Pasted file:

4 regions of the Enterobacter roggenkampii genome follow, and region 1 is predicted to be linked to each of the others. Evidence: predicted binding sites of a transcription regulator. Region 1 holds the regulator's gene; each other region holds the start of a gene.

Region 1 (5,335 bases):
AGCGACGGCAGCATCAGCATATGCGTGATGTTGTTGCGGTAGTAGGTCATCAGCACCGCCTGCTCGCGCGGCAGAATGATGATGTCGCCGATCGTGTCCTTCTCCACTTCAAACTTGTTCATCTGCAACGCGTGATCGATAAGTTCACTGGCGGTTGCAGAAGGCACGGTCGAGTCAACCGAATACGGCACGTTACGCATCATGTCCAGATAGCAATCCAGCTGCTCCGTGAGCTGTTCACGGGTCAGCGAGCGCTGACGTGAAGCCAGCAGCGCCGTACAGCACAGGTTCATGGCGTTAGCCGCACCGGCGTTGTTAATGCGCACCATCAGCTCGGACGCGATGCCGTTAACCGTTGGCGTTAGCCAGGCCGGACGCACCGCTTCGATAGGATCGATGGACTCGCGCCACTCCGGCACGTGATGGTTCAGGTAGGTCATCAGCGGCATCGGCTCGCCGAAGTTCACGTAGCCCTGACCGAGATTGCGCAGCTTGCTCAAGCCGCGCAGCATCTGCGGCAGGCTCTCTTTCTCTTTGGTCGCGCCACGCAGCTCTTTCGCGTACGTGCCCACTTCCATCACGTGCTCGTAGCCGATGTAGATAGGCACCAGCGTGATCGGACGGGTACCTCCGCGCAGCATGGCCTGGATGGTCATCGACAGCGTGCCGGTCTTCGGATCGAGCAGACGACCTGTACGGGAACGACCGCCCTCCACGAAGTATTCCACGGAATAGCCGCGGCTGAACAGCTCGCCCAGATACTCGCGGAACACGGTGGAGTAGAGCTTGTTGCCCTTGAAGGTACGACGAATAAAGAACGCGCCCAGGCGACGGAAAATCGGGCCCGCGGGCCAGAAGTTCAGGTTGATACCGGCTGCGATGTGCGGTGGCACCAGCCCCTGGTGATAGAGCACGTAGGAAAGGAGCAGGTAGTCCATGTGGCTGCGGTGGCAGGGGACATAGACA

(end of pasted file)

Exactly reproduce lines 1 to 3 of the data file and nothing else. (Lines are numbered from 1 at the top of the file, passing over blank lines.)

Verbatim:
4 regions of the Enterobacter roggenkampii genome follow, and region 1 is predicted to be linked to each of the others. Evidence: predicted binding sites of a transcription regulator. Region 1 holds the regulator's gene; each other region holds the start of a gene.

Region 1 (5,335 bases):
AGCGACGGCAGCATCAGCATATGCGTGATGTTGTTGCGGTAGTAGGTCATCAGCACCGCCTGCTCGCGCGGCAGAATGATGATGTCGCCGATCGTGTCCTTCTCCACTTCAAACTTGTTCATCTGCAACGCGTGATCGATAAGTTCACTGGCGGTTGCAGAAGGCACGGTCGAGTCAACCGAATACGGCACGTTACGCATCATGTCCAGATAGCAATCCAGCTGCTCCGTGAGCTGTTCACGGGTCAGCGAGCGCTGACGTGAAGCCAGCAGCGCCGTACAGCACAGGTTCATGGCGTTAGCCGCACCGGCGTTGTTAATGCGCACCATCAGCTCGGACGCGATGCCGTTAACCGTTGGCGTTAGCCAGGCCGGACGCACCGCTTCGATAGGATCGATGGACTCGCGCCACTCCGGCACGTGATGGTTCAGGTAGGTCATCAGCGGCATCGGCTCGCCGAAGTTCACGTAGCCCTGACCGAGATTGCGCAGCTTGCTCAAGCCGCGCAGCATCTGCGGCAGGCTCTCTTTCTCTTTGGTCGCGCCACGCAGCTCTTTCGCGTACGTGCCCACTTCCATCACGTGCTCGTAGCCGATGTAGATAGGCACCAGCGTGATCGGACGGGTACCTCCGCGCAGCATGGCCTGGATGGTCATCGACAGCGTGCCGGTCTTCGGATCGAGCAGACGACCTGTACGGGAACGACCGCCCTCCACGAAGTATTCCACGGAATAGCCGCGGCTGAACAGCTCGCCCAGATACTCGCGGAACACGGTGGAGTAGAGCTTGTTGCCCTTGAAGGTACGACGAATAAAGAACGCGCCCAGGCGACGGAAAATCGGGCCCGCGGGCCAGAAGTTCAGGTTGATACCGGCTGCGATGTGCGGTGGCACCAGCCCCTGGTGATAGAGCACGTAGGAAAGGAGCAGGTAGTCCATGTGGCTGCGGTGGCAGGGGACATAGACA